Finance and insurance (F&I), and associated reinsurance programs, have long played an important role in the profitability of the dealership model. These service lines provide a consistent flow of gross margin (often routed outside of the dealership P&L statement, or “off-statement”) and deferred income in the case of earned reinsurance premiums. These profit centers are being more actively assessed in the buy/sell process, and sellers are increasingly gaining value for these cash flows.
A Look Back
Historically, when buy/sells were most commonly transacted between relatively small dealer groups, or individual operators, the profits associated with reinsurance programs were largely ignored.
That is not to say the profits were not real, or not material. Dealers have long known the earnings potential of successfully managed reinsurance programs. But, in the context of the buy/sell, these off-statement earnings were often not calculated into dealership profits. Sellers generally retained these entities and allowed the reinsurance programs to “run off,” and collecting the cash flows as the programs wound down.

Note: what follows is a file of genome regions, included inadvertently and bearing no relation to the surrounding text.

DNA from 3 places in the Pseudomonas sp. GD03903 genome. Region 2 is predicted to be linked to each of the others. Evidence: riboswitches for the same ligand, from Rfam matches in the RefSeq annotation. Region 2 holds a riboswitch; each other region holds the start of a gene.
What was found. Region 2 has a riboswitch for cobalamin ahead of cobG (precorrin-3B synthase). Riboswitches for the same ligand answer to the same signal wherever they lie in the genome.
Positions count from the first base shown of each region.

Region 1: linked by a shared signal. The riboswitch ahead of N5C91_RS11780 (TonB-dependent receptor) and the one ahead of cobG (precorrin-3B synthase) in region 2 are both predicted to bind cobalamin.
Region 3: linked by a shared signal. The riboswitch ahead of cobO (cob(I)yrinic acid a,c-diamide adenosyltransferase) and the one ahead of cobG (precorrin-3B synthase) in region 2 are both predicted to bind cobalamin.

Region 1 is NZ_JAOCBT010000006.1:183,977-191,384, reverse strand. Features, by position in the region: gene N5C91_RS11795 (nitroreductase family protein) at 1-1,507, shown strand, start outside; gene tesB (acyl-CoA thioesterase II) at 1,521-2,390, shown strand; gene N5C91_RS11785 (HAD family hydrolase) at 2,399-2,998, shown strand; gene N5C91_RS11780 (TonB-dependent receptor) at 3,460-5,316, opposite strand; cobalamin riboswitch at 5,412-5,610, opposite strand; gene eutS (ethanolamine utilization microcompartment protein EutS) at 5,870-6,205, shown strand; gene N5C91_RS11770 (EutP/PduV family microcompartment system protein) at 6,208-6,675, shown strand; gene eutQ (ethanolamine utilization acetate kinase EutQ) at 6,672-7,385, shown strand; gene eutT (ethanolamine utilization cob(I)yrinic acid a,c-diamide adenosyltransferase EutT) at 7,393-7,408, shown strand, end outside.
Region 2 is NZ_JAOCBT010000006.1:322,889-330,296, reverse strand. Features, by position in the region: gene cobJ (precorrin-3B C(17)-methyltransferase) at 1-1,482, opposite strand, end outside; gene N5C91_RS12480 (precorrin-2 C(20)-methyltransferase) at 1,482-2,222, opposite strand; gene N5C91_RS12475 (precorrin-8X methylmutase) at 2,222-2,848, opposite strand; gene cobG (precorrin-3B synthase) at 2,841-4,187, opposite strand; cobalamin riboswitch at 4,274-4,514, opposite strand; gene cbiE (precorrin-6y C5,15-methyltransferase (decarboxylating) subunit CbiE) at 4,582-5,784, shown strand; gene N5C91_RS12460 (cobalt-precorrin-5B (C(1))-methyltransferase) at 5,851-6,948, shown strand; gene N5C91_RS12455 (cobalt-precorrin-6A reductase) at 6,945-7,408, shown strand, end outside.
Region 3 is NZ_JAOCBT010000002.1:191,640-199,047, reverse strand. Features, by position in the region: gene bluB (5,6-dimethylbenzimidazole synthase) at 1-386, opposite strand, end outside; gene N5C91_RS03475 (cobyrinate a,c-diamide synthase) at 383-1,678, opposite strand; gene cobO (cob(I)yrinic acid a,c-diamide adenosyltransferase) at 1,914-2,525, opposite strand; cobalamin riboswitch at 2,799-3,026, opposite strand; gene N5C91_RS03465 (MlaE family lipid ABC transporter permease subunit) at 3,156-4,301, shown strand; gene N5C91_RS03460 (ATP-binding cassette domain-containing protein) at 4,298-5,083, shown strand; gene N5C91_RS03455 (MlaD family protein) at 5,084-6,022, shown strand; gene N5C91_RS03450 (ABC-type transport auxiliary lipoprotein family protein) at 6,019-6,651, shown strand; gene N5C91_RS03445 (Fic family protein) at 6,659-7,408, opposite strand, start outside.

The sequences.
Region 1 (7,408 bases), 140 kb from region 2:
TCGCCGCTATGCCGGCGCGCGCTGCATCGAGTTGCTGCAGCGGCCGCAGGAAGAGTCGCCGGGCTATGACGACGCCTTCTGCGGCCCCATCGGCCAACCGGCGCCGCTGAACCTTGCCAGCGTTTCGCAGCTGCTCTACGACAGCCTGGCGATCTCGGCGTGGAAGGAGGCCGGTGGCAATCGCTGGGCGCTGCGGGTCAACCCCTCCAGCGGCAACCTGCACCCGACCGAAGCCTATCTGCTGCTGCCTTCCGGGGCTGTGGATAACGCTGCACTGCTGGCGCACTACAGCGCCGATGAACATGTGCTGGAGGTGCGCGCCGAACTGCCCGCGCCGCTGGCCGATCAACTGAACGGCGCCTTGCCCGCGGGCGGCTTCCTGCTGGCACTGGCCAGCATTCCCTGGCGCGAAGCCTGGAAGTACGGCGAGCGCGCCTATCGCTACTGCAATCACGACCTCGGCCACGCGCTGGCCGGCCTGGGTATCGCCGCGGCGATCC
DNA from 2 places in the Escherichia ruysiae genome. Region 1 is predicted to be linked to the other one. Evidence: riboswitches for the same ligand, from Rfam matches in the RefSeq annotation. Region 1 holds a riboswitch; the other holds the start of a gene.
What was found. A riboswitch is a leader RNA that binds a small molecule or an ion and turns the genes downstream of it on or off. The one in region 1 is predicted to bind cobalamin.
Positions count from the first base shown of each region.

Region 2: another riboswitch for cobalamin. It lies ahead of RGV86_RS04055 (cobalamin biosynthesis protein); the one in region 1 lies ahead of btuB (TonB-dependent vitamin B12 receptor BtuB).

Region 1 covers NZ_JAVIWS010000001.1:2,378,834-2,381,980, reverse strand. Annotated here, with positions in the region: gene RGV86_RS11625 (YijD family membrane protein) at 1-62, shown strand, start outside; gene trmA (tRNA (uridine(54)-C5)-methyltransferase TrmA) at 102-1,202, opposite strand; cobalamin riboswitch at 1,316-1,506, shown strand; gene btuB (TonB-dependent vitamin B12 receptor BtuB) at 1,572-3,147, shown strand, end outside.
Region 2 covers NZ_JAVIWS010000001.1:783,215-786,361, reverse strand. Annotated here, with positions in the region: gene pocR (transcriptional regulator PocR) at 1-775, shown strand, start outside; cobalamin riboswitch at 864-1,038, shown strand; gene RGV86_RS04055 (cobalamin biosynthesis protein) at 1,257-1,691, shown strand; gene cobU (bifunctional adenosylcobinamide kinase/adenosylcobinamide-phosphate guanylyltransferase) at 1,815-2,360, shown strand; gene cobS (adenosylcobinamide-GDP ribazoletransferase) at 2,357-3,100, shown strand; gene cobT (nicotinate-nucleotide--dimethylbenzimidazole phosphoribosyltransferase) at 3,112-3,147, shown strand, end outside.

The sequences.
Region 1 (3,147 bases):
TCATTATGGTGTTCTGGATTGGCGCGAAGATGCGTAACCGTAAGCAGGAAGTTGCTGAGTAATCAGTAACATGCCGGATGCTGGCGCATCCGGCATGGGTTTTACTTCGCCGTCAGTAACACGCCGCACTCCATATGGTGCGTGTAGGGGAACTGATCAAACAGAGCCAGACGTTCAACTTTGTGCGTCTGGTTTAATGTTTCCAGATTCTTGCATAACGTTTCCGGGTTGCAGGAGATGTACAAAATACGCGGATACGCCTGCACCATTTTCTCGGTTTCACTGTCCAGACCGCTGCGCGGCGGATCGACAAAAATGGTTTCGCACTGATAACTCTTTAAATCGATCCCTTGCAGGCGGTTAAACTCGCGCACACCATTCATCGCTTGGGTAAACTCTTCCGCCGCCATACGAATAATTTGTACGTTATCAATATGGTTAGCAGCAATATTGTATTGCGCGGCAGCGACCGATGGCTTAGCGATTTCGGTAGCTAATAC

I suspect the reason that reinsurance was treated in this manner was the heterogeneity of the marketplace. Buyers and sellers were rarely using the same types of programs, so buyers viewed the opportunity through their own lens, and did not seriously evaluate the programs put in place by the seller. And, many sellers may have reasoned that they would receive cash flows as their program wound down, so there was no need to include this in the buy/sell negotiation.
Additionally, there is also the time lag associated with seeding a reinsurance program before it starts to produce meaningful cash flow.
Finally, this treatment of reinsurance cash flows may have reflected the historic market power of buyers versus sellers. Sellers of individual stores represented one of many stores available to strategic buyers, and buyers could choose to pursue the deals that were perceived to be the most attractive.